Under federal law, anyone convicted of a domestic violence crime, whether a misdemeanor or felony, is not allowed to purchase or possess a firearm. The same goes for anyone with a domestic abuse protection order (a specific type of restraining order) against them. The law is commonly referred to as the Lautenberg Amendment.

Thirty states and the District of Columbia have their own laws mirroring these federal prohibitions, but Mississippi does not. 

Across the state, officials are hesitant to take away offenders’ guns, and in some cases even charge abusers with other crimes, such as simple assault, to avoid the task, a top law enforcement official told Mississippi Today. 

In Forest Municipal Court, for example, Judge Norman Brown has ordered guns returned to domestic violence offenders, according to four sources, including current and former employees of the police department. 

“He has literally handed the suspects their guns back in court … and that’s with us showing there’s a history of a conviction, not just being charged,” said one former Forest police officer who now works with another agency. 

The officer remembers one particularly violent individual who had multiple run-ins with the law, including assault on a law enforcement officer and at least one misdemeanor domestic violence conviction.

“He still said that’s (his) right to own a gun,” the officer said. 

Brown declined to answer questions from Mississippi Today, saying he does not discuss cases. 

In Grenada, guns are never seized from individuals convicted of domestic violence or who are the subject of domestic abuse protections, according to an individual who works in the county court system.

These crimes aren’t being prosecuted at the federal level, either. Since 2013, the U.S. Southern District of Mississippi’s office prosecuted only three cases dealing with the unlawful possession of a gun by someone who had previously been convicted of a domestic violence crime. There were no cases prosecuted for the illegal possession of a firearm for someone under a domestic violence protection order in that same time period.

“We do train both law enforcement and prosecutors on due process requirements associated with the Lautenberg Amendment,” said Colby Jordan, director of communications for the Attorney General’s office.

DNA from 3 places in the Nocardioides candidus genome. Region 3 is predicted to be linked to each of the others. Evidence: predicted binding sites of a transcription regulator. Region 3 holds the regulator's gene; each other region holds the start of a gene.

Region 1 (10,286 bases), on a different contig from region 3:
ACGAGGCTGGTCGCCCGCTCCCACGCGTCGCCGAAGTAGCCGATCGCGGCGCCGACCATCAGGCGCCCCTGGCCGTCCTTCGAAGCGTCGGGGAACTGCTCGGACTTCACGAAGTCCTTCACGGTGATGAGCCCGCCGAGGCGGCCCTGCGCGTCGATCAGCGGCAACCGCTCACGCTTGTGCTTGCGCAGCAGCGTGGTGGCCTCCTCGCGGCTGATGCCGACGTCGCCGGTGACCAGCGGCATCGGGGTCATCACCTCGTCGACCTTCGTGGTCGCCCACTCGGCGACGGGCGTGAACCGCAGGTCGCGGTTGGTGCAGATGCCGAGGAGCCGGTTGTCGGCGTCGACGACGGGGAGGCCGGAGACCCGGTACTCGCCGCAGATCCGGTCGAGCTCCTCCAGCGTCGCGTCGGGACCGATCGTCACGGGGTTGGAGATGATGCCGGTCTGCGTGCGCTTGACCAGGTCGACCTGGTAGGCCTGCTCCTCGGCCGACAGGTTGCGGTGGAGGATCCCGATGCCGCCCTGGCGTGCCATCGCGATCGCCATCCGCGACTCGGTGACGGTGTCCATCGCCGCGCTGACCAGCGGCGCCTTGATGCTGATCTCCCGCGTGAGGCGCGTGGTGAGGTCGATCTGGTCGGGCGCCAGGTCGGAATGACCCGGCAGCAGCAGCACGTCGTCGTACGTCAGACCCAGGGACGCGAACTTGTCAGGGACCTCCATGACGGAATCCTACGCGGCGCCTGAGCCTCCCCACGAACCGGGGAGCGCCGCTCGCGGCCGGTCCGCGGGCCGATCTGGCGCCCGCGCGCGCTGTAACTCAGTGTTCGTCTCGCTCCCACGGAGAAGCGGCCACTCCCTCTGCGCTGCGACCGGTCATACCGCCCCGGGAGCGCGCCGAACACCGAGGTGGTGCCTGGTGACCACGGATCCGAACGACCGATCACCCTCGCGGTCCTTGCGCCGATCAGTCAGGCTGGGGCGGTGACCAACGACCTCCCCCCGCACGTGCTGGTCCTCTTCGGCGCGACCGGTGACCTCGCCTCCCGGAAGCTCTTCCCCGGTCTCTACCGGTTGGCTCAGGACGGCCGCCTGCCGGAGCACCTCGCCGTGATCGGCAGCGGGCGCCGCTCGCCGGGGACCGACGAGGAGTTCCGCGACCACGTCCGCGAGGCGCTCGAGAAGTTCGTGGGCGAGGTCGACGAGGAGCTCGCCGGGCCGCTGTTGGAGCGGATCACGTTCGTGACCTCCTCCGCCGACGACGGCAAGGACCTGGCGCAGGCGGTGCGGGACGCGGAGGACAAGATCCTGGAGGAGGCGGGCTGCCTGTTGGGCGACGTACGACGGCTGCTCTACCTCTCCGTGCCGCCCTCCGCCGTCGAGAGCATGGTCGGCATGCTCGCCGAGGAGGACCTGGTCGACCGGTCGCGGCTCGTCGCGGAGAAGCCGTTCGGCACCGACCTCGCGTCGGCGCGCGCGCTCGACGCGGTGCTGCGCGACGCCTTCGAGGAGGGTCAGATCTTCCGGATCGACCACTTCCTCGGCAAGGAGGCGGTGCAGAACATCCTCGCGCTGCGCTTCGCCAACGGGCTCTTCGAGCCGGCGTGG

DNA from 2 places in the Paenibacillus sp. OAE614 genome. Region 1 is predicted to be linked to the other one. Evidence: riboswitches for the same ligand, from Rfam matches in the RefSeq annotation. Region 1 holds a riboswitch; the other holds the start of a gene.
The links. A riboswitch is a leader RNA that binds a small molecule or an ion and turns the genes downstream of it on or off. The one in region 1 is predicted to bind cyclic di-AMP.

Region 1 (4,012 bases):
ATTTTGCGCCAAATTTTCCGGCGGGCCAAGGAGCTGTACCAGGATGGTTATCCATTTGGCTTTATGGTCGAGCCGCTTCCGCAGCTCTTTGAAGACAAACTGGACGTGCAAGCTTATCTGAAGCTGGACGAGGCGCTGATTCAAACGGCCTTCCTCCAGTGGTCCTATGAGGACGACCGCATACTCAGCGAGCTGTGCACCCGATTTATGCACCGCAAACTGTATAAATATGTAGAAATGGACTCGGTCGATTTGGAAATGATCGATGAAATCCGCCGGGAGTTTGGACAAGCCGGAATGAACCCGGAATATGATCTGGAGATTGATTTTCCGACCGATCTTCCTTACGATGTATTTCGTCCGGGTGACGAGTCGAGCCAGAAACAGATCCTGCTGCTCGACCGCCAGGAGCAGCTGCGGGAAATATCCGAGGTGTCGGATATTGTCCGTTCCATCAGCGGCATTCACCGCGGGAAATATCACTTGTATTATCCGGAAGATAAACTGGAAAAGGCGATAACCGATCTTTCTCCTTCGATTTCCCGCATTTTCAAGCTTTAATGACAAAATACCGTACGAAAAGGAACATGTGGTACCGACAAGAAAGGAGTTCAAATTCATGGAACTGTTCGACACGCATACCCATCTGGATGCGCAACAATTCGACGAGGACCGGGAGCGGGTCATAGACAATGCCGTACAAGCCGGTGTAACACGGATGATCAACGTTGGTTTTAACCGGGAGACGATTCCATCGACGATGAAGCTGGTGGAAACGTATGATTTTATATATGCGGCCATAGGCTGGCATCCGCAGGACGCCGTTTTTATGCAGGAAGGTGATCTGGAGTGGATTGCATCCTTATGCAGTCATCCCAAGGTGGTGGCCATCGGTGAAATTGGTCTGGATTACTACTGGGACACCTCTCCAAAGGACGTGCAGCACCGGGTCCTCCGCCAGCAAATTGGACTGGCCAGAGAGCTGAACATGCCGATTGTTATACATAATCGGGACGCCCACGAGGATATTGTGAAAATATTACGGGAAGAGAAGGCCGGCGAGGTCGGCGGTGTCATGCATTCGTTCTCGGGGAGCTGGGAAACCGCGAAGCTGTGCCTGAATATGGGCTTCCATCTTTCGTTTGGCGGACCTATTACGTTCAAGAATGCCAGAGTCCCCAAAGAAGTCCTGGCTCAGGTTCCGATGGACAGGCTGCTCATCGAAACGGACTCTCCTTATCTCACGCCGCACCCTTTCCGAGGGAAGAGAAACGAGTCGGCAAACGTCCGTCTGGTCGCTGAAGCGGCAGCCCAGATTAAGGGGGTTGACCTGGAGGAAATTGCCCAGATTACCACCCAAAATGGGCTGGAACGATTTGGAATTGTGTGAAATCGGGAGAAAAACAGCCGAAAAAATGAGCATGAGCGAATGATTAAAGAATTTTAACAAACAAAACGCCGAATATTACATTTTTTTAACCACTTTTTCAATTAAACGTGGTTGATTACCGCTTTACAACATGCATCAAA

The office declined to answer any other questions about the issue, including whether Attorney General Lynn Fitch would or would not push lawmakers to develop an accompanying state law or what the office is doing aside from training on this issue. 

Efforts to align state and federal laws have proved futile in recent years. Last year, the National Rifle Association and global pandemic stomped out even the earliest conversations, according to Luke Thompson, former president of the Mississippi Association of Chiefs of Police and the former chief of police in Byram. 

The idea was to modify the existing state statute prohibiting possession of a weapon by a convicted felon by adding “or otherwise prohibited by” the relevant federal law. 

“Any type of gun legislation in Mississippi is met with a great amount of resistance, and the (National Rifle Association) got a hint on that and bashed it real quick before we had a chance to have discussions with people and say, ‘This is what we’re trying to do,’” said Thompson. 

The National Rifle Association did not respond to Mississippi Today’s request for comment on the issue.

After being painted as “pro-gun control” and supportive of “far-left” gun laws, Thompson penned a letter in February 2020 to Speaker of the House Philip Gunn and all House Republicans explaining his position.

He described a situation that captured the problems that arise because of the lack of a state law. Officers in his department responded to an incident in which a man fired a round from his gun through the ceiling of his home during an argument with his estranged wife. During the investigation, his officers discovered he had a domestic violence conviction and seized his weapons. 

“Due to domestic offense being a state misdemeanor, federal authorities would not prosecute the possession case,” Thompson explained, going on to describe how he did not return the weapons to the offender, even when the offender and his lawyer began repeatedly contacting him over a five-year period and accusing him of illegally seizing the guns.

So Thompson set out to add the federal law language to the state law detailing which people cannot legally own or buy a gun.

“The intent was to give police chiefs an option when federal authorities would not assist and to keep local law enforcement officers safe,” he continued in his letter. 

Although he never heard back from Gunn or other lawmakers, House Judiciary B Chairman Nick Bain said he’s aware of the issue Thompson was trying to address. 

“I’m aware of an inconsistency there. I’m not opposed to talking about it, but I don’t want to go into a situation where we’re having more gun control than what is needed,” said Bain, a Republican from Corinth. “But I’m not opposed to having a discussion about it with our federal prosecutors, federal authorities and local state authorities.” 

Bain’s counterpart in the Senate, Sen. Brice Wiggins responded similarly, saying he was open to a debate about possible legislation.